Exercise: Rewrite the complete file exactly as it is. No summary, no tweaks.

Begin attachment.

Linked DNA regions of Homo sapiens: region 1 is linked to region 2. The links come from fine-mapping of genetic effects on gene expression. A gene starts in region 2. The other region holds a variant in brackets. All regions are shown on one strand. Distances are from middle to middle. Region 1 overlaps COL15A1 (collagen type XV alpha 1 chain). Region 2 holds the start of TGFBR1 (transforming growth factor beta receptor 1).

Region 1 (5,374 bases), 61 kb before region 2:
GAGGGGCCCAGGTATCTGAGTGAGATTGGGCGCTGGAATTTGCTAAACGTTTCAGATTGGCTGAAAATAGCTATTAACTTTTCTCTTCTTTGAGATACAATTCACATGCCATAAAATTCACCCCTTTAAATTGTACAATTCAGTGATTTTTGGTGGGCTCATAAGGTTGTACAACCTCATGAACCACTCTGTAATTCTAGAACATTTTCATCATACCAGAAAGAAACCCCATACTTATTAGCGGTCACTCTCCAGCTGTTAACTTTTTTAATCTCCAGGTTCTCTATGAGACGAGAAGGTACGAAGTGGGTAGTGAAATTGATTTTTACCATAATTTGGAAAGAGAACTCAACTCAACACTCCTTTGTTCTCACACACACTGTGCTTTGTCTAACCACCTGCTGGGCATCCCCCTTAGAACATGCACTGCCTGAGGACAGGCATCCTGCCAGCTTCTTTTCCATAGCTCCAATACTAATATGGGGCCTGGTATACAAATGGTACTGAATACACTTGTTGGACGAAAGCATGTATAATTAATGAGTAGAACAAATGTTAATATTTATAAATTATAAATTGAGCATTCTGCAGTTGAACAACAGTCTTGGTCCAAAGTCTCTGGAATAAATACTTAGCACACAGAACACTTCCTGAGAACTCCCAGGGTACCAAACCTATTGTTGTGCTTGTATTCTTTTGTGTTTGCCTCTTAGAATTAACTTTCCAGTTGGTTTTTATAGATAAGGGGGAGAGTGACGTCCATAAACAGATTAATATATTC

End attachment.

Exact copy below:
Linked DNA regions of Homo sapiens: region 1 is linked to region 2. The links come from fine-mapping of genetic effects on gene expression. A gene starts in region 2. The other region holds a variant in brackets. All regions are shown on one strand. Distances are from middle to middle. Region 1 overlaps COL15A1 (collagen type XV alpha 1 chain). Region 2 holds the start of TGFBR1 (transforming growth factor beta receptor 1).

Region 1 (5,374 bases), 61 kb before region 2:
GAGGGGCCCAGGTATCTGAGTGAGATTGGGCGCTGGAATTTGCTAAACGTTTCAGATTGGCTGAAAATAGCTATTAACTTTTCTCTTCTTTGAGATACAATTCACATGCCATAAAATTCACCCCTTTAAATTGTACAATTCAGTGATTTTTGGTGGGCTCATAAGGTTGTACAACCTCATGAACCACTCTGTAATTCTAGAACATTTTCATCATACCAGAAAGAAACCCCATACTTATTAGCGGTCACTCTCCAGCTGTTAACTTTTTTAATCTCCAGGTTCTCTATGAGACGAGAAGGTACGAAGTGGGTAGTGAAATTGATTTTTACCATAATTTGGAAAGAGAACTCAACTCAACACTCCTTTGTTCTCACACACACTGTGCTTTGTCTAACCACCTGCTGGGCATCCCCCTTAGAACATGCACTGCCTGAGGACAGGCATCCTGCCAGCTTCTTTTCCATAGCTCCAATACTAATATGGGGCCTGGTATACAAATGGTACTGAATACACTTGTTGGACGAAAGCATGTATAATTAATGAGTAGAACAAATGTTAATATTTATAAATTATAAATTGAGCATTCTGCAGTTGAACAACAGTCTTGGTCCAAAGTCTCTGGAATAAATACTTAGCACACAGAACACTTCCTGAGAACTCCCAGGGTACCAAACCTATTGTTGTGCTTGTATTCTTTTGTGTTTGCCTCTTAGAATTAACTTTCCAGTTGGTTTTTATAGATAAGGGGGAGAGTGACGTCCATAAACAGATTAATATATTC